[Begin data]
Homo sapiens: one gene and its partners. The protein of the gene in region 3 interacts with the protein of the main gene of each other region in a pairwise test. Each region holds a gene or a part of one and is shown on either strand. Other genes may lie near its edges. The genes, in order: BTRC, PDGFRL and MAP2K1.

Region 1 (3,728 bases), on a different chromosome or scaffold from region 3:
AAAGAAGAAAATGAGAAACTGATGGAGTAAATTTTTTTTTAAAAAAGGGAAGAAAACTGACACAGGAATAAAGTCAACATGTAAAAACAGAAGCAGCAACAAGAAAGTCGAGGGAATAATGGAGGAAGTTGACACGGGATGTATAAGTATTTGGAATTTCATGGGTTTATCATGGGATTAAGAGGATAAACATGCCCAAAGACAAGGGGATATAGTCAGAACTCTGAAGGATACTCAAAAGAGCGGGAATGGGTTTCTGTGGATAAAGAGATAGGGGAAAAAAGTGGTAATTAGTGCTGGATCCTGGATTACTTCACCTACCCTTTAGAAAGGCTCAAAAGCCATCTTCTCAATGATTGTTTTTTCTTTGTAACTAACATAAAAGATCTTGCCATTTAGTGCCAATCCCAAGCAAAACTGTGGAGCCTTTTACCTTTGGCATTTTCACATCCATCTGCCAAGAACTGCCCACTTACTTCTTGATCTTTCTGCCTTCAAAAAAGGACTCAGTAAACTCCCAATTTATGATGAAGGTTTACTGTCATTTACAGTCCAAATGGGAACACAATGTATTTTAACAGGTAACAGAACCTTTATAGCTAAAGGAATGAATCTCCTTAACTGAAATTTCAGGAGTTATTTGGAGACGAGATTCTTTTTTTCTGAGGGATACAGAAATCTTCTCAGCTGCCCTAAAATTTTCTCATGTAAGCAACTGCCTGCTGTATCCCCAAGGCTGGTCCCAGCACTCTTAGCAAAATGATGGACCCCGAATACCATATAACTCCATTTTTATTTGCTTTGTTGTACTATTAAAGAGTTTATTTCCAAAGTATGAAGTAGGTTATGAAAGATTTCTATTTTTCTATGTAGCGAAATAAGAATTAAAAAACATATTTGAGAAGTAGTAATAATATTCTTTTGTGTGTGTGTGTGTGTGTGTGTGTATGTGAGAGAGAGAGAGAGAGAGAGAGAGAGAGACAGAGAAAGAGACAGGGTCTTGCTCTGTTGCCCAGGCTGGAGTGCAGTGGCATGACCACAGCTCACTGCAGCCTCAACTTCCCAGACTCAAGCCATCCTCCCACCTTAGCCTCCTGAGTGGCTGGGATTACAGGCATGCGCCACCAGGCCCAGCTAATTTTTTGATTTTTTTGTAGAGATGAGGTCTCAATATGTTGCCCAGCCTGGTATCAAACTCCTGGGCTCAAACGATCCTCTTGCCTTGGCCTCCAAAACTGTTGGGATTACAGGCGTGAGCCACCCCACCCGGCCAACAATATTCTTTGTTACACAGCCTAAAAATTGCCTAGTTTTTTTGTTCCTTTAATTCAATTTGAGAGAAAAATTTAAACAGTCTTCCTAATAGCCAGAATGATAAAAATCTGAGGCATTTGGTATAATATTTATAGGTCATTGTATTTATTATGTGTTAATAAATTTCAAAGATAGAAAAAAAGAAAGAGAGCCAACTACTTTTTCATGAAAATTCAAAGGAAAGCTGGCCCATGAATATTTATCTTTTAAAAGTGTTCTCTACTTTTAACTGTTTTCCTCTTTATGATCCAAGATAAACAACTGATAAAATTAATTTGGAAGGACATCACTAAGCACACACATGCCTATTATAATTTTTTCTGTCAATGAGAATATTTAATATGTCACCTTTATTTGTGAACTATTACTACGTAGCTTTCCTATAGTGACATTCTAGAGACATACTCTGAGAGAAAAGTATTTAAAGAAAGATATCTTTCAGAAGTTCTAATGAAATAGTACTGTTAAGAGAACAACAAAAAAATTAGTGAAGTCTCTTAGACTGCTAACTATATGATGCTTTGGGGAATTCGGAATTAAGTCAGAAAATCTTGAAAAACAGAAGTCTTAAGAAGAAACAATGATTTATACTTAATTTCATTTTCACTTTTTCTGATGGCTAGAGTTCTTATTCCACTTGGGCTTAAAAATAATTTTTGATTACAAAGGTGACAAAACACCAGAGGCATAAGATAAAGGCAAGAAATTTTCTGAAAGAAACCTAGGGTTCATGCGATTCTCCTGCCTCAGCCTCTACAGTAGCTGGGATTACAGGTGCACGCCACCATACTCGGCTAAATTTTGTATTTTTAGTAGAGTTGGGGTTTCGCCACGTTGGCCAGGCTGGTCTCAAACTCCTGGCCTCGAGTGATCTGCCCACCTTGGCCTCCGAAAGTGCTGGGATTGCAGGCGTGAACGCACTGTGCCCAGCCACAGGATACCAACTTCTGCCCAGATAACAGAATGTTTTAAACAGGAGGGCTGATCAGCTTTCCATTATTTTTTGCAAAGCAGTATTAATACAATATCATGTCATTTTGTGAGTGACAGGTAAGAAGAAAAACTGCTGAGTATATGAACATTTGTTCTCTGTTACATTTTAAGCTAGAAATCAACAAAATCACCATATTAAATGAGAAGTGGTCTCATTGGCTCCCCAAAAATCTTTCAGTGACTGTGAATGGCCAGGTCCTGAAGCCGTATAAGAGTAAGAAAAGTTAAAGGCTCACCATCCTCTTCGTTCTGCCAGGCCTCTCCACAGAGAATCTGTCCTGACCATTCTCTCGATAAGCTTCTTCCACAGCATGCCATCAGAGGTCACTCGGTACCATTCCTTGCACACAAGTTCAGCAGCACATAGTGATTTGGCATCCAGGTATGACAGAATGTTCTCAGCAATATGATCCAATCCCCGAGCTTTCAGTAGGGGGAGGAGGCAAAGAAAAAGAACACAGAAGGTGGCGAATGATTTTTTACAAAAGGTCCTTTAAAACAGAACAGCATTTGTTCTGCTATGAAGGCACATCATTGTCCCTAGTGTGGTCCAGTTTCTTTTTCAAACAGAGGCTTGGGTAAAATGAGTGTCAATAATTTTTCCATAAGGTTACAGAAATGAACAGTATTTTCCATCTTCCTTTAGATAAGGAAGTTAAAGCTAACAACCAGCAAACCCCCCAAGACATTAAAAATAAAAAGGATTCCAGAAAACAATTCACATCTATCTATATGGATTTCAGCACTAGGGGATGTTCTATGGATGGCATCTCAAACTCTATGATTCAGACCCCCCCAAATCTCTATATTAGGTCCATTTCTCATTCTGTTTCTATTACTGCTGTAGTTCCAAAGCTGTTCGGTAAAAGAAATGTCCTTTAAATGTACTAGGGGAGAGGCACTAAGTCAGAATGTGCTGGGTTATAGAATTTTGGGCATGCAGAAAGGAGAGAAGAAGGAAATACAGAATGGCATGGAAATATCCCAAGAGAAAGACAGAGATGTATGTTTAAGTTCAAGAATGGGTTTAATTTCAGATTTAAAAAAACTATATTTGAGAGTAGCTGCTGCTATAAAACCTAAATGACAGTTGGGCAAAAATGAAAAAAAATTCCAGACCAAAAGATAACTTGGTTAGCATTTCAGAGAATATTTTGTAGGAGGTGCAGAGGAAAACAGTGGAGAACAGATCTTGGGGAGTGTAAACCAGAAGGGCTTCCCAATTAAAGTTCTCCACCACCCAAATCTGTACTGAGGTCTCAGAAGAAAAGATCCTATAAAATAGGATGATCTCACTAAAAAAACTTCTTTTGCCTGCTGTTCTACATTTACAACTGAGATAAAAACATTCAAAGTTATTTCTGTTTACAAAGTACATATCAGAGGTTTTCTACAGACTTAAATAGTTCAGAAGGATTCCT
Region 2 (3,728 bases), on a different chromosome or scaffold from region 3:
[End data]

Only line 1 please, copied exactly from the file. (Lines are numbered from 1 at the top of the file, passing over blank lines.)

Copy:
Homo sapiens: one gene and its partners. The protein of the gene in region 3 interacts with the protein of the main gene of each other region in a pairwise test. Each region holds a gene or a part of one and is shown on either strand. Other genes may lie near its edges. The genes, in order: BTRC, PDGFRL and MAP2K1.